While the United States, Europe and the United Nations have imposed sanctions against the Islamic Republic of Iran, the world has not stopped Iran’s continued development of its nuclear enrichment program. Sanctions, strong and clear, approved by the United States Congress and the White House, have not done the job. During his tenure as Iran’s President, Mahmoud Ahmadinejad flaunted the international community’s repeated deadlines and there is no indication that Iran’s new President or its Ayatollah leadership will stop their drive to achieve nuclear capability. How can the world accept the prospect of a nuclear Iran, with its inherent real-time dangers, including its threats against Israel and the United States, particularly when viewed through the lens of Iran’s continued sponsorship of terrorist attacks? Indeed, separate from and in addition to the justified and crucially important ongoing focus on Iran’s weapons of mass destruction (WMD) threat, the time is ripe for the US and the world to take concerted steps to stop Iranian-sponsored terrorism.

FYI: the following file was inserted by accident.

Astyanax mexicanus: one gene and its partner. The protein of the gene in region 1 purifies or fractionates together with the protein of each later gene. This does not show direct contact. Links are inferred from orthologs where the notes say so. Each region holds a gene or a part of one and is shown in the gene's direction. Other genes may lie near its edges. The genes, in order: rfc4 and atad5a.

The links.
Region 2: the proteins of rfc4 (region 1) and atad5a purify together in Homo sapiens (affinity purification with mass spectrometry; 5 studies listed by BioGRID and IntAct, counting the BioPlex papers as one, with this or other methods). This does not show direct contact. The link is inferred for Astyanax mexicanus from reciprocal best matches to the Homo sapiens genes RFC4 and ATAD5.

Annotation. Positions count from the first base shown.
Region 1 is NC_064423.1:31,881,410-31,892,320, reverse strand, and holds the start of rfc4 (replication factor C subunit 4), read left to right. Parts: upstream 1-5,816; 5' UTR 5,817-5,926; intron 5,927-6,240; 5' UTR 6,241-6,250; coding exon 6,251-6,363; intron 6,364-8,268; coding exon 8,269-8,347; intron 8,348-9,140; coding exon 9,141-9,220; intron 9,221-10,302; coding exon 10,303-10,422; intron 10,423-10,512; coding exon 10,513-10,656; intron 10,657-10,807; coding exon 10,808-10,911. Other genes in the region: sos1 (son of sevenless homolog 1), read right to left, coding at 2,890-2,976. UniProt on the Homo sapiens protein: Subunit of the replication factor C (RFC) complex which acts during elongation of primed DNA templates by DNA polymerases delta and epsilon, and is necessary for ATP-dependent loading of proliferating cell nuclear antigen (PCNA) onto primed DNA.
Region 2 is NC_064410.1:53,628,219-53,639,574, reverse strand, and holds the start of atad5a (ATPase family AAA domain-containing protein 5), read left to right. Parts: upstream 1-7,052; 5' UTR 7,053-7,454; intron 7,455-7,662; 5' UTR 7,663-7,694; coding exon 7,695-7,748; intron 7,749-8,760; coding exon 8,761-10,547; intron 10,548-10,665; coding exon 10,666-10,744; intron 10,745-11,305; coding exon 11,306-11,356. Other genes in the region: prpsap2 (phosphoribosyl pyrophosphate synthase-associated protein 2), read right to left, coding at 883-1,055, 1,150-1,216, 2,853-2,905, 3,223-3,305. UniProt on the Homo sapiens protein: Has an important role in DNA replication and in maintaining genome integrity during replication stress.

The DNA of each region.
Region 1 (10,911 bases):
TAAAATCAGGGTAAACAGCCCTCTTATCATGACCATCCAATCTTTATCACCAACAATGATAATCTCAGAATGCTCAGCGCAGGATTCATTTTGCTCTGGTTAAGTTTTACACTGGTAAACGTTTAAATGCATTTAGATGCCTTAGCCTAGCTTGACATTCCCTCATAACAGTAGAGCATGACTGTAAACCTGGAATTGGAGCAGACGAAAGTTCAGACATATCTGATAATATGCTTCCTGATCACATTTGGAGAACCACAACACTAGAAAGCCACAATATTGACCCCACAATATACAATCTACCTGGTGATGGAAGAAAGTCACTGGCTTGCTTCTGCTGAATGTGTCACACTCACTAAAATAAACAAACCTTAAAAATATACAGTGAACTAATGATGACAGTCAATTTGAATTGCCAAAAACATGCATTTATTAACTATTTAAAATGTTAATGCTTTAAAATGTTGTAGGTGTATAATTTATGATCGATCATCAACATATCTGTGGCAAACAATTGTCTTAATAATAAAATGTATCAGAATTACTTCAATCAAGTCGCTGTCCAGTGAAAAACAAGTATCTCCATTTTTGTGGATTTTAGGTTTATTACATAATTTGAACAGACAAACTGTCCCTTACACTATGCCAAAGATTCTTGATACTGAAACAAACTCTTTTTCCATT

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SYRIA: A STATE SPONSOR OF TERROR NOW KILLING ITS OWN PEOPLE

The Syrian Arab Republic has been listed on the US Department of State List of State Sponsors of Terror since 1979 and continues today as one of the world’s worst sponsors of terror, funding and providing safe haven for Hezbollah, HAMAS and other terrorist organizations.

Support takes the form of money, passage through and across roads and airports, safe houses and providing safe haven for the training of terrorist organizations and their operatives.